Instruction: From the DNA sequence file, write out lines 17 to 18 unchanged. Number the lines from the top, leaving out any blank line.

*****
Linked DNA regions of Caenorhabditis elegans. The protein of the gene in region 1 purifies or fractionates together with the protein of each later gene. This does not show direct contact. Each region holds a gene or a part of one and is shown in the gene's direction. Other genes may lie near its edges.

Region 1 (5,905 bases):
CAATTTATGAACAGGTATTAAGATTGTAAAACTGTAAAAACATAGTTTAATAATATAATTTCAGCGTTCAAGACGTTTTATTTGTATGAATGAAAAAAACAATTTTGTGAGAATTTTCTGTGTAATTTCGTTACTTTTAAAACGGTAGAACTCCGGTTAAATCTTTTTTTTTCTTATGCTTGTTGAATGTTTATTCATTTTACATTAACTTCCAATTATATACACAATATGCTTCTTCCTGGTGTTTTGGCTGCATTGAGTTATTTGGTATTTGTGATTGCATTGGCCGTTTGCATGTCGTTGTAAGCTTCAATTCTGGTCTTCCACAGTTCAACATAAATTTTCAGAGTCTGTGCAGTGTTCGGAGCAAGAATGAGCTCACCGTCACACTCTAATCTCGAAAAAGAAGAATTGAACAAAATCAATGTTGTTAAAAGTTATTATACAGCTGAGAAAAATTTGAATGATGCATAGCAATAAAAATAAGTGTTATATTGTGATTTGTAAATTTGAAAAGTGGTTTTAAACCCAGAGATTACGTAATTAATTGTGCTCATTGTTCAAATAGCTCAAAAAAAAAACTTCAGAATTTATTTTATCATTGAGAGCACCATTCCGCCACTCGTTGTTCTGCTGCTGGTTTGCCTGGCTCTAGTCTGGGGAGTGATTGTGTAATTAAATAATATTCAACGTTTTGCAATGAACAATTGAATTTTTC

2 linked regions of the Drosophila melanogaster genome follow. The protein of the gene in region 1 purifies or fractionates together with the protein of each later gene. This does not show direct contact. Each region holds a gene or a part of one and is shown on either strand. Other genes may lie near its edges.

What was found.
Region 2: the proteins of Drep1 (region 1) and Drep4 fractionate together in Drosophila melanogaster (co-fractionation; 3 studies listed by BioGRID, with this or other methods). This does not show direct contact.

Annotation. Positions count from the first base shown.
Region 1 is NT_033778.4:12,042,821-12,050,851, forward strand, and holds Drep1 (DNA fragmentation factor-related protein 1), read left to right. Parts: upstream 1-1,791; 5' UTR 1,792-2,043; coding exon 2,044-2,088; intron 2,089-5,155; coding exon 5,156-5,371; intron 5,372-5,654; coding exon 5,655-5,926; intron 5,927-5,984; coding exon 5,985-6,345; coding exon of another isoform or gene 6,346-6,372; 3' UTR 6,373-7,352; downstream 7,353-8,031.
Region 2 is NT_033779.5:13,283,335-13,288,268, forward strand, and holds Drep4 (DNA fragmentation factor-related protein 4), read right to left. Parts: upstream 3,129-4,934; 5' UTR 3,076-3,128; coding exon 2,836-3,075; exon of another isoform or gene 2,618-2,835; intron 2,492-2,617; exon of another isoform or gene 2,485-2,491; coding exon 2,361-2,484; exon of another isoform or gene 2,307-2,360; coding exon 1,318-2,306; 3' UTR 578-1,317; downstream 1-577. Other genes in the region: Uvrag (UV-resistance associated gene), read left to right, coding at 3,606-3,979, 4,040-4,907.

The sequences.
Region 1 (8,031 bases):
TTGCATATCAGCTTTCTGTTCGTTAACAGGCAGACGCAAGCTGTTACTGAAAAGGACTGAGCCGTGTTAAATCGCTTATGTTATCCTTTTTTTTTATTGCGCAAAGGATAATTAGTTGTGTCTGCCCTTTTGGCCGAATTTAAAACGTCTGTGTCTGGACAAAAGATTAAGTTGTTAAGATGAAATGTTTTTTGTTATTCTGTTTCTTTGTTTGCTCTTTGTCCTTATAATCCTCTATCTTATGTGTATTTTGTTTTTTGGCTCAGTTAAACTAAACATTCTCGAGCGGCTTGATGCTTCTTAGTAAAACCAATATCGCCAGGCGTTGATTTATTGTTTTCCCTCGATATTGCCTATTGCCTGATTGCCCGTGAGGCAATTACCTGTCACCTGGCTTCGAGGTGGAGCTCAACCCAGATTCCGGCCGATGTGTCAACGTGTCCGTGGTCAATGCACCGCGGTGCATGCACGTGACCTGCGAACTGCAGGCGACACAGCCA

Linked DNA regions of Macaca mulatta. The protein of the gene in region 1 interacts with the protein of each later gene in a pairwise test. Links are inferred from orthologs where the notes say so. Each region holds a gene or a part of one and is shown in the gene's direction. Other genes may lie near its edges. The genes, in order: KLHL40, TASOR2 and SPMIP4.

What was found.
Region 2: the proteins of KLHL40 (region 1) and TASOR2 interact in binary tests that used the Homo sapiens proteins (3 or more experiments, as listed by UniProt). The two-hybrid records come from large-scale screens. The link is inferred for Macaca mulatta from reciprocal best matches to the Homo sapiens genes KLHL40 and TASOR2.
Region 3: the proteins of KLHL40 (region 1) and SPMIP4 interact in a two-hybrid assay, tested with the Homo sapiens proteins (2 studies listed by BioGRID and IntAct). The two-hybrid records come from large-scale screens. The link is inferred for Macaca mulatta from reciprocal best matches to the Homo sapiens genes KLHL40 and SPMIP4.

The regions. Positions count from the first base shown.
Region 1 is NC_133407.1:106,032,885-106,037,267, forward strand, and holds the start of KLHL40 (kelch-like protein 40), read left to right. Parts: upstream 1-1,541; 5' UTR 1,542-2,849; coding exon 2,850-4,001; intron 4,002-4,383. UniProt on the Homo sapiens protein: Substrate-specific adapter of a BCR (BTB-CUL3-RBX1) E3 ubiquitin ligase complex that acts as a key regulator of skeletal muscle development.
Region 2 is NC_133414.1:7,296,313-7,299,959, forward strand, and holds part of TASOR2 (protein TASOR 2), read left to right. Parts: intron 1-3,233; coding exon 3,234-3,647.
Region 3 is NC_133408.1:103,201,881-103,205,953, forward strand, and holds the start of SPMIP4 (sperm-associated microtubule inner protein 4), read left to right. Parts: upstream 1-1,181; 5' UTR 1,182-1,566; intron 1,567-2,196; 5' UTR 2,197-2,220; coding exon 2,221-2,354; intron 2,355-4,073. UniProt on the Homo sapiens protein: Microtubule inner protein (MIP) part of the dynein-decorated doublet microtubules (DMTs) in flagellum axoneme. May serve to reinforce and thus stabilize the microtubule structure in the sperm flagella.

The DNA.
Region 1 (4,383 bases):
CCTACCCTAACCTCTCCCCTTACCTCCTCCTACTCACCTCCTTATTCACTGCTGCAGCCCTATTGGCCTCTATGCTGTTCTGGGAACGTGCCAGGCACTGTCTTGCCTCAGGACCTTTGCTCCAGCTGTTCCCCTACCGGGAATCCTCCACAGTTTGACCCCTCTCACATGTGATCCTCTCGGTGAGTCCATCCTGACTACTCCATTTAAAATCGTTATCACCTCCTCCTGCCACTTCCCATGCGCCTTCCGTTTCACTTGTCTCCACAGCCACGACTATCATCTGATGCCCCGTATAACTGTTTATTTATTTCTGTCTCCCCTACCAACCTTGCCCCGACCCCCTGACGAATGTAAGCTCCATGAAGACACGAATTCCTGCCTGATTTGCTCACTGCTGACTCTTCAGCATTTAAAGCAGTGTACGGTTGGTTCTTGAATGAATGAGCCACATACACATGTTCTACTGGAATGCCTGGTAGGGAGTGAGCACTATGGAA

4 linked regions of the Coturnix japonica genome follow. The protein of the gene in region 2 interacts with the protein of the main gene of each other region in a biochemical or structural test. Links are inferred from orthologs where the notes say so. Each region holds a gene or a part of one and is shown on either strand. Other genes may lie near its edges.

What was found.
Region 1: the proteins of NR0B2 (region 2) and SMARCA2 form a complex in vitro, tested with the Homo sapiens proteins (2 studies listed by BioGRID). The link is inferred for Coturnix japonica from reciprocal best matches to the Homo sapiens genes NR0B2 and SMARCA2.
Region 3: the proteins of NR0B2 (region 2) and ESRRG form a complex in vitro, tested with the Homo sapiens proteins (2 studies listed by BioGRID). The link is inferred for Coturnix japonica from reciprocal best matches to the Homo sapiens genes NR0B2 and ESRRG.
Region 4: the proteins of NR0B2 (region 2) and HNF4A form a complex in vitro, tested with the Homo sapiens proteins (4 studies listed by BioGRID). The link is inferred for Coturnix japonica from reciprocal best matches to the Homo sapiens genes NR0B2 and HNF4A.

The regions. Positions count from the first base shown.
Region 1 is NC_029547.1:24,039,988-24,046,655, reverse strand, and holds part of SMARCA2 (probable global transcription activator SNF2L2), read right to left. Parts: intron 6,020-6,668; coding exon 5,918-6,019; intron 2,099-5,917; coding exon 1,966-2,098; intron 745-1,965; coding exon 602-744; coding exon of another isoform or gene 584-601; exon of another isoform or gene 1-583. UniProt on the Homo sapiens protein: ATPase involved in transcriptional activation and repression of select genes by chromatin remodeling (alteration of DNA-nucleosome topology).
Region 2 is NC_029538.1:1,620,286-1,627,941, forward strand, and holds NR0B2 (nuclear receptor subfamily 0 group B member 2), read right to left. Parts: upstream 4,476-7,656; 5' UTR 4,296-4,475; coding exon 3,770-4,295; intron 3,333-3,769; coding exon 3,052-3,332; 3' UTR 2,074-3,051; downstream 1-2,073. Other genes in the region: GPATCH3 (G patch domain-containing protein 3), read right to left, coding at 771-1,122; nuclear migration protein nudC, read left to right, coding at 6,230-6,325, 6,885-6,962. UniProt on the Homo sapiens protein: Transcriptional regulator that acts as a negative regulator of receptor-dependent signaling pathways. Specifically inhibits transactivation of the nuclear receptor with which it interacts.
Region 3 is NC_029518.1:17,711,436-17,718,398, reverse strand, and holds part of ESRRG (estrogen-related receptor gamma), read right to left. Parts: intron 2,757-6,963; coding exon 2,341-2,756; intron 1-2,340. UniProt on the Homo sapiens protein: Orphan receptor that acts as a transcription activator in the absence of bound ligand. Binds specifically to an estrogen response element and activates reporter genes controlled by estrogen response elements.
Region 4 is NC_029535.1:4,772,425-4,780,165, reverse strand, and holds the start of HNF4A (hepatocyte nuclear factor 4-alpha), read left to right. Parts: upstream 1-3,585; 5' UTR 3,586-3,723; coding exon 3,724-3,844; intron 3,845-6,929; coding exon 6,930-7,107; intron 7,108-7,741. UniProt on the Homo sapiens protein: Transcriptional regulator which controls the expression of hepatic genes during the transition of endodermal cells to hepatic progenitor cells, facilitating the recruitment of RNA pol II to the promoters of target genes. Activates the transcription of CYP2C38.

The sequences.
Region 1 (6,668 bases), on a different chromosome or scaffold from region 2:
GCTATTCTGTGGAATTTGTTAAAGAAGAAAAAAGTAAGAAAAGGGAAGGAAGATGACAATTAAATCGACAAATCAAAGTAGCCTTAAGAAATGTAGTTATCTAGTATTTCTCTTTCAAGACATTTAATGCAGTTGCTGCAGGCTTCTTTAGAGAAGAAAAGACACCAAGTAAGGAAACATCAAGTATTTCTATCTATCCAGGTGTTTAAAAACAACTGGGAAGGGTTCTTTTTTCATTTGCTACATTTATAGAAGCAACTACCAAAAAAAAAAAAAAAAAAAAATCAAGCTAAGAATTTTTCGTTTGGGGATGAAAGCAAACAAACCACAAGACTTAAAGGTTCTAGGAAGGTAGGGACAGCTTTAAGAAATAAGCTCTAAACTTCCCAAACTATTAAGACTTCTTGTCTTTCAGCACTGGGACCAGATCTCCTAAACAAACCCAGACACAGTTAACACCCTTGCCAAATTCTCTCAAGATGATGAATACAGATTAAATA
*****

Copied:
The regions. Positions count from the first base shown.
Region 1 is NC_133407.1:106,032,885-106,037,267, forward strand, and holds the start of KLHL40 (kelch-like protein 40), read left to right. Parts: upstream 1-1,541; 5' UTR 1,542-2,849; coding exon 2,850-4,001; intron 4,002-4,383. UniProt on the Homo sapiens protein: Substrate-specific adapter of a BCR (BTB-CUL3-RBX1) E3 ubiquitin ligase complex that acts as a key regulator of skeletal muscle development.